Frances Ha Directed by: Noah Baumbach Written by: Noah Baumbach & Greta Gerwig (screenplay) Starring: Greta Gerwig, Mickey Sumner, Michael Esper and Adam Driver
Frances Ha may be the most uplifting film that Noah Baumbach has made, but with a filmography mostly defined by feuding families and the psychologically destructive aftermath, that doesn’t seem like a very difficult feat to overcome. It is, though. What makes Frances Ha brilliant is that, despite the relentless, elliptical French New Wave editing and structure, it feels effortlessly modern and also retains a distinct sense of melancholy.
Baumbach’s decision to shoot in black and white (and a detour to France midway through) makes the influence of Godard and Truffaut even more confrontational. It is still very much a movie of its time, though, with its frank if jittery examinations of female sexuality and friendship and its pleasingly liberated conclusion.
This Is 40 Directed by: Judd Apatow Written by: Judd Apatow (screenplay) Starring: Paul Rudd, Leslie Mann, Maude Apatow and Iris Apatow
Paul Rudd is the only main character in Judd Apatow’s latest movie who isn’t part of the comedy auteur’s actual nuclear family. The wife (Leslie Mann) and two children (Maude and Iris Apatow) are basically playing out better-written scenarios of their lives with a cuter dad.
This makes everything about This Is 40 feel both a little weirder and a little more alive; it’s like making your family relive an awkward Christmas on camera. Apatow is a keen observer of white upper middle class life, though his considerable success as writer, director and producer over the past few years has made his class standing considerably higher than that. This movie is his best since his other movie with 40 in the title, albeit much more pensive and mature.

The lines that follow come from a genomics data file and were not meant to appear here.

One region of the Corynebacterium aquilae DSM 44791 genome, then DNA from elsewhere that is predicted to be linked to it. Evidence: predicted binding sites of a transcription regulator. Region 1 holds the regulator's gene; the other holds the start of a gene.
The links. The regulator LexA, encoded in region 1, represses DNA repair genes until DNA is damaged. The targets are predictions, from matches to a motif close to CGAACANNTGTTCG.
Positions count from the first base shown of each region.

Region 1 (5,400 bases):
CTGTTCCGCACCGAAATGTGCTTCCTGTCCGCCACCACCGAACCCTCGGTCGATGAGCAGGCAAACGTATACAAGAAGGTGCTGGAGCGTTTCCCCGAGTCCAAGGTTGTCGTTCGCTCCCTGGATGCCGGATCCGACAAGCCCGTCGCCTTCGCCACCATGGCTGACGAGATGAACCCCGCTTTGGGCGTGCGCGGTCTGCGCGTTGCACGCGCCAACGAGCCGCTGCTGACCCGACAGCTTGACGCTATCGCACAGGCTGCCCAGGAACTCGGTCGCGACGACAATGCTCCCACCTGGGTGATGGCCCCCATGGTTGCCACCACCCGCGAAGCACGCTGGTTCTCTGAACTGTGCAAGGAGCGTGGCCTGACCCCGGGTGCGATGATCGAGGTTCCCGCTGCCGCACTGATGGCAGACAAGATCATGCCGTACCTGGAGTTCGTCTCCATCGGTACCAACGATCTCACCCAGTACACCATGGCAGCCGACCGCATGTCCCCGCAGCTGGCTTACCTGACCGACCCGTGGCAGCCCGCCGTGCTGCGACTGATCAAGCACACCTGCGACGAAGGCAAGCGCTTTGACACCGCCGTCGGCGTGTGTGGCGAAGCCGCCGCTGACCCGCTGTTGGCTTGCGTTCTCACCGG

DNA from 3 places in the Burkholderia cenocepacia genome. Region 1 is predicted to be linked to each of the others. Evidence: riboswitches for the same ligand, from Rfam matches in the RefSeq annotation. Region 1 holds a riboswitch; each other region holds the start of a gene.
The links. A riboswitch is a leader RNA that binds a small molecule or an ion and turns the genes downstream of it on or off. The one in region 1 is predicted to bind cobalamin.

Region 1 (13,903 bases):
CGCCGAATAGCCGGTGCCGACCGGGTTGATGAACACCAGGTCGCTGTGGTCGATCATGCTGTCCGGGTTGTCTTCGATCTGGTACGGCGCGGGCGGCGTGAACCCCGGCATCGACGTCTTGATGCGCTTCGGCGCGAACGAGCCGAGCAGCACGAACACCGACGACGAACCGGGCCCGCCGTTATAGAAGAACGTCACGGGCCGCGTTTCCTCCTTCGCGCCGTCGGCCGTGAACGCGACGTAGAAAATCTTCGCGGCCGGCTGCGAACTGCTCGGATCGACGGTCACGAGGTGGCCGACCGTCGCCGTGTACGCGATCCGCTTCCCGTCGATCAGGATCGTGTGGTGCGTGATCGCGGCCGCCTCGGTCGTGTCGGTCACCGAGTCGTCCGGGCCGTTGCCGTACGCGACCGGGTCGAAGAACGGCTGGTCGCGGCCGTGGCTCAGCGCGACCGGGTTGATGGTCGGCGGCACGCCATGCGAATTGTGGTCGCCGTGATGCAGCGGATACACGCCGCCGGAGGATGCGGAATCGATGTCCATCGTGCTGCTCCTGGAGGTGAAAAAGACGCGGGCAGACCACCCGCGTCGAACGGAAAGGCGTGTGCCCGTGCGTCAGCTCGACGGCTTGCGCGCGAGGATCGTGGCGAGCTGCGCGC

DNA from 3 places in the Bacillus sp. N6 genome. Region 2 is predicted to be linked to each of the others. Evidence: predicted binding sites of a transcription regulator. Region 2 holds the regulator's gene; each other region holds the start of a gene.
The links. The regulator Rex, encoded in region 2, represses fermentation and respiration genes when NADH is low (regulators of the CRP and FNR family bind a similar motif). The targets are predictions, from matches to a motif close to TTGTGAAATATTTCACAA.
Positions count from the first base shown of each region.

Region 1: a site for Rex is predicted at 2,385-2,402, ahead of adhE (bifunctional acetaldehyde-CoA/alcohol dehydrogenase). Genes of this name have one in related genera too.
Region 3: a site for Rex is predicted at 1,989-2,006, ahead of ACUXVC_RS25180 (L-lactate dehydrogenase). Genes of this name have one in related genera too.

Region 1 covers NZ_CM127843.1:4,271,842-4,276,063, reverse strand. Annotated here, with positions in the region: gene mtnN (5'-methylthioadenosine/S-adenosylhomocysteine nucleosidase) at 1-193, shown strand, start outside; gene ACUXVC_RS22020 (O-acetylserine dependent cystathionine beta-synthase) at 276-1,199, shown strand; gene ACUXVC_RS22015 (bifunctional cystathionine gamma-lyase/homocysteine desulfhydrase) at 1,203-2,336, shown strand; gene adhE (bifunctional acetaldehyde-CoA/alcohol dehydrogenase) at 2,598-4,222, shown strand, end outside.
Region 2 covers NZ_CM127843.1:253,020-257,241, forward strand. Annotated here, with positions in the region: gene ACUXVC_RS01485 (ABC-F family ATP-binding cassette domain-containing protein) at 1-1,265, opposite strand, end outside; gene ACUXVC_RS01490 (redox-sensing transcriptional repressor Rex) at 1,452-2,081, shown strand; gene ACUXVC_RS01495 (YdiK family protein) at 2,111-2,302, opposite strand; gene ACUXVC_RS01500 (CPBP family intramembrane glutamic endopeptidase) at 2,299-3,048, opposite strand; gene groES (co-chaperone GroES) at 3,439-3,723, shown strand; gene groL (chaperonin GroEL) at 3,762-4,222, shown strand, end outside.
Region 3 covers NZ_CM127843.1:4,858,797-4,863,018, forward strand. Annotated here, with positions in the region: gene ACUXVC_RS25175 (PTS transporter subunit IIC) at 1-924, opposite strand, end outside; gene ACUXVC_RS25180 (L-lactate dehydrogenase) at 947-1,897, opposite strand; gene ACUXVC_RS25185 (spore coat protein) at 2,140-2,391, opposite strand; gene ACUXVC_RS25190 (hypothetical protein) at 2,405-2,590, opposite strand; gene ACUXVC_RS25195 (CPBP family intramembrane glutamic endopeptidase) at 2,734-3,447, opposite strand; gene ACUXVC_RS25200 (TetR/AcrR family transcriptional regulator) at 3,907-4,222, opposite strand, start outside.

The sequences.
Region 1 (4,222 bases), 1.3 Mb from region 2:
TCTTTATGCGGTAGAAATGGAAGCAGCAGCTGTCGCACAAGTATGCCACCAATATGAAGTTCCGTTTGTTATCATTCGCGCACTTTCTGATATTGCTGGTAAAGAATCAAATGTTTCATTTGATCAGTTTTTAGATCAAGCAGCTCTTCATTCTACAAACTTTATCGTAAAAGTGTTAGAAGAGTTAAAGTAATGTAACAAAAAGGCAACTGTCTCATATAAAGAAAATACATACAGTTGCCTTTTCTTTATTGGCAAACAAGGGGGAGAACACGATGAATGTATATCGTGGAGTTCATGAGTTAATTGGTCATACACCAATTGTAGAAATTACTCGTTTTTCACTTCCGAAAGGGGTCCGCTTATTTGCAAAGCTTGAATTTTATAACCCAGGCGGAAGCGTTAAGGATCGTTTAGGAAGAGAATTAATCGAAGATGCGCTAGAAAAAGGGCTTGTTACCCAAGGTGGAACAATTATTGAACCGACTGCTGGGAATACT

Tiny Furniture Directed by: Lena Dunham Written by: Lena Dunham (screenplay) Starring: Lena Dunham, Jemima Kirke, Grace Dunham and Laurie Simmons
Lena Dunham is an expert when it comes to enhancing lives that would normally be lived in miniature. In her excellent feature debut, Tiny Furniture, Dunham magnifies the life of Aura, a recent college graduate who moves back home and seems stuck in neutral. In addition to writing and directing this film, Lena also plays the title character and has her actual mother and sister star as fictional versions of her mother and sister. Tiny Furniture is the definition of an independent film, and its formal sophistication and biting wit show up lesser attempts like Paranormal Activity.
Dunham landed a gig on HBO with the Judd Apatow-produced Girls in part because of Tiny Furniture. The premise of that show is largely the same as this debut film on a larger scale. Dunham plays a young woman struggling professionally, financially and sexually. She does this quite well, reciting her own dialogue with an off-beat delivery that is a hybrid of a mumblecore character and actual human being.
Thankfully, Dunham also knows how to compose a shot as well as a sentence. Though it’s clear that Tiny Furniture was made on a bare bones budget (some of the side characters are the wrong kind of awkward on camera), it is a very aesthetically pleasing film to look at. This is mostly because the upper class New York lifestyle that Aura’s mother (Laurie Simmons) and sister (Grace Dunham) inhabit is posh to begin with.